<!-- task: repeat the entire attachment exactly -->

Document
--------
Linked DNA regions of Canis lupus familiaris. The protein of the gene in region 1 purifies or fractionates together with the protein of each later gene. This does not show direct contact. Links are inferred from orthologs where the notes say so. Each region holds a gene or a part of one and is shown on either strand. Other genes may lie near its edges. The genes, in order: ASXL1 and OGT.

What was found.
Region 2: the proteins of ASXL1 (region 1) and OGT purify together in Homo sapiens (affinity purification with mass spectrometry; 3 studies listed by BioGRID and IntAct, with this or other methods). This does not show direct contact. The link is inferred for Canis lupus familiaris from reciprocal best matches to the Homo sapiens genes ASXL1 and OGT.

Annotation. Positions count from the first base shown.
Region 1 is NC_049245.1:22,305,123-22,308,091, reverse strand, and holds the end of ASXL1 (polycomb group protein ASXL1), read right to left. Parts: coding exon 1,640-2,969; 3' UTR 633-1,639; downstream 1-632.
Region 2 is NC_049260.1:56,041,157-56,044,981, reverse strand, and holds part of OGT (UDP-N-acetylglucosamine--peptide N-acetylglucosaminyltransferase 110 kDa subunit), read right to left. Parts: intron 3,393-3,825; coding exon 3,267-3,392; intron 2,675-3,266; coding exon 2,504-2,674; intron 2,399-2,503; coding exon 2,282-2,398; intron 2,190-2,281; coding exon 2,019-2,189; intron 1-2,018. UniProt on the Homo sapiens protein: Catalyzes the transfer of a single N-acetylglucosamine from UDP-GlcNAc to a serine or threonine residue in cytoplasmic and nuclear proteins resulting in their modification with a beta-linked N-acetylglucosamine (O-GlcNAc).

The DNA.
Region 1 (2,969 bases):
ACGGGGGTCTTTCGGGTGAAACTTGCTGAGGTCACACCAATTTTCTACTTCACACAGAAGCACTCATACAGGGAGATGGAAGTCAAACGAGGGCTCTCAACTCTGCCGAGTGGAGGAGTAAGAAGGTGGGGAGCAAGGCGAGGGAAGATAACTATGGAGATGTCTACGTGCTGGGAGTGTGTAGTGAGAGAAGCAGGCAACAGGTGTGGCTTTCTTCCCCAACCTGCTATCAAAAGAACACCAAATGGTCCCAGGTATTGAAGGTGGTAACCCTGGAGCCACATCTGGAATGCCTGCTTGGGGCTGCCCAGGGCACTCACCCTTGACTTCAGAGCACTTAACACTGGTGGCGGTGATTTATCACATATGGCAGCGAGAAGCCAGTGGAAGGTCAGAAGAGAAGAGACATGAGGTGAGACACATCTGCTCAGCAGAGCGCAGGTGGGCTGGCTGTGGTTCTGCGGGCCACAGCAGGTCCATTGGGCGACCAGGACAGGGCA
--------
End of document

Linked DNA regions of Canis lupus familiaris. The protein of the gene in region 1 purifies or fractionates together with the protein of each later gene. This does not show direct contact. Links are inferred from orthologs where the notes say so. Each region holds a gene or a part of one and is shown on either strand. Other genes may lie near its edges. The genes, in order: ASXL1 and OGT.

What was found.
Region 2: the proteins of ASXL1 (region 1) and OGT purify together in Homo sapiens (affinity purification with mass spectrometry; 3 studies listed by BioGRID and IntAct, with this or other methods). This does not show direct contact. The link is inferred for Canis lupus familiaris from reciprocal best matches to the Homo sapiens genes ASXL1 and OGT.

Annotation. Positions count from the first base shown.
Region 1 is NC_049245.1:22,305,123-22,308,091, reverse strand, and holds the end of ASXL1 (polycomb group protein ASXL1), read right to left. Parts: coding exon 1,640-2,969; 3' UTR 633-1,639; downstream 1-632.
Region 2 is NC_049260.1:56,041,157-56,044,981, reverse strand, and holds part of OGT (UDP-N-acetylglucosamine--peptide N-acetylglucosaminyltransferase 110 kDa subunit), read right to left. Parts: intron 3,393-3,825; coding exon 3,267-3,392; intron 2,675-3,266; coding exon 2,504-2,674; intron 2,399-2,503; coding exon 2,282-2,398; intron 2,190-2,281; coding exon 2,019-2,189; intron 1-2,018. UniProt on the Homo sapiens protein: Catalyzes the transfer of a single N-acetylglucosamine from UDP-GlcNAc to a serine or threonine residue in cytoplasmic and nuclear proteins resulting in their modification with a beta-linked N-acetylglucosamine (O-GlcNAc).

The DNA.
Region 1 (2,969 bases):
ACGGGGGTCTTTCGGGTGAAACTTGCTGAGGTCACACCAATTTTCTACTTCACACAGAAGCACTCATACAGGGAGATGGAAGTCAAACGAGGGCTCTCAACTCTGCCGAGTGGAGGAGTAAGAAGGTGGGGAGCAAGGCGAGGGAAGATAACTATGGAGATGTCTACGTGCTGGGAGTGTGTAGTGAGAGAAGCAGGCAACAGGTGTGGCTTTCTTCCCCAACCTGCTATCAAAAGAACACCAAATGGTCCCAGGTATTGAAGGTGGTAACCCTGGAGCCACATCTGGAATGCCTGCTTGGGGCTGCCCAGGGCACTCACCCTTGACTTCAGAGCACTTAACACTGGTGGCGGTGATTTATCACATATGGCAGCGAGAAGCCAGTGGAAGGTCAGAAGAGAAGAGACATGAGGTGAGACACATCTGCTCAGCAGAGCGCAGGTGGGCTGGCTGTGGTTCTGCGGGCCACAGCAGGTCCATTGGGCGACCAGGACAGGGCA